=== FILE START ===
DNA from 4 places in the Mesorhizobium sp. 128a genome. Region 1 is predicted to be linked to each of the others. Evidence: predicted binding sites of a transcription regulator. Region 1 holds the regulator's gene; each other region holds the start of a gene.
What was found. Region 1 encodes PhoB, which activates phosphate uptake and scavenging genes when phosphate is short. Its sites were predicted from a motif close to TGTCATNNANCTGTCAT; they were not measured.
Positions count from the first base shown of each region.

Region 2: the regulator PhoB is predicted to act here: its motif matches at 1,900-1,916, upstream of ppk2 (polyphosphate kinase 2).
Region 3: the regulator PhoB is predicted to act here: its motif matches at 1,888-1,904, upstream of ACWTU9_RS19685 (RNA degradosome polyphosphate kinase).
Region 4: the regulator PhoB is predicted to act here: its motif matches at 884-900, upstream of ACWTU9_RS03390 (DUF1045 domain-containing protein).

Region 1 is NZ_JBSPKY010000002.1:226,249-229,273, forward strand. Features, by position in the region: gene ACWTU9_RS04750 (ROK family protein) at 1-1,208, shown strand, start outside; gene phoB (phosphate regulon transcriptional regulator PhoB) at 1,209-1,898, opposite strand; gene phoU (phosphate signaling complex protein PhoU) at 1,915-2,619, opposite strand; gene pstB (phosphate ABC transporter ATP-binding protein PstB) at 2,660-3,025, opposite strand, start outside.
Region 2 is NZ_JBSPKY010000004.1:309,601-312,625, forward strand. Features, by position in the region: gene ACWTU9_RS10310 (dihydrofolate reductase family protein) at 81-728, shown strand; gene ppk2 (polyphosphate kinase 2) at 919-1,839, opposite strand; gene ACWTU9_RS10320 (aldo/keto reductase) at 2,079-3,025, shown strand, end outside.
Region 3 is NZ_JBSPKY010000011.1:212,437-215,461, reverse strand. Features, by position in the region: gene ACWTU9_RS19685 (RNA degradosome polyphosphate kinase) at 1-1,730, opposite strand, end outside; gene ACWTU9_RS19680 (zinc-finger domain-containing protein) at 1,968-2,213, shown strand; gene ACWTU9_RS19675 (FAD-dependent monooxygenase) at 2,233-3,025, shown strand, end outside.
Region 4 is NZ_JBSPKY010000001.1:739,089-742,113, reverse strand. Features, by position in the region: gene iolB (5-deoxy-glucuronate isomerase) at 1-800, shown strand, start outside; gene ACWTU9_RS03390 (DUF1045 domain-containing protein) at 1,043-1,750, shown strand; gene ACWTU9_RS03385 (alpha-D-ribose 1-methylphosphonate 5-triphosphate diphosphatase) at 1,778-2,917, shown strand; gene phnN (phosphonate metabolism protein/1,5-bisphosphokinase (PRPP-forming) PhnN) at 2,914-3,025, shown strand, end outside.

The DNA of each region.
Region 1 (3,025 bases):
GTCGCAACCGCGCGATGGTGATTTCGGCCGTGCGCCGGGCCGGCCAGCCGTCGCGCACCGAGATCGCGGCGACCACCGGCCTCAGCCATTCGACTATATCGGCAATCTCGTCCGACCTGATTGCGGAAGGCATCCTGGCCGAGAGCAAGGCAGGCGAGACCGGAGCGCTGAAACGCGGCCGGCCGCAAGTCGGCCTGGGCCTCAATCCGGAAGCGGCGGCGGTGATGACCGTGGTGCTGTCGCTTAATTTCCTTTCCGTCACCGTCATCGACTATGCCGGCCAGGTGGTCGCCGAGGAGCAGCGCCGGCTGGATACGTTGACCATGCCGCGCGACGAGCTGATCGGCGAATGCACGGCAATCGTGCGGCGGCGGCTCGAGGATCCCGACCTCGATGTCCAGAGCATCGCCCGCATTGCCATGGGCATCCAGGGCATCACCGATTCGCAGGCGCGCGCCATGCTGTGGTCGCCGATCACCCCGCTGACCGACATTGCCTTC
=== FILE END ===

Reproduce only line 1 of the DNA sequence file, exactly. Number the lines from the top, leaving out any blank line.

DNA from 4 places in the Mesorhizobium sp. 128a genome. Region 1 is predicted to be linked to each of the others. Evidence: predicted binding sites of a transcription regulator. Region 1 holds the regulator's gene; each other region holds the start of a gene.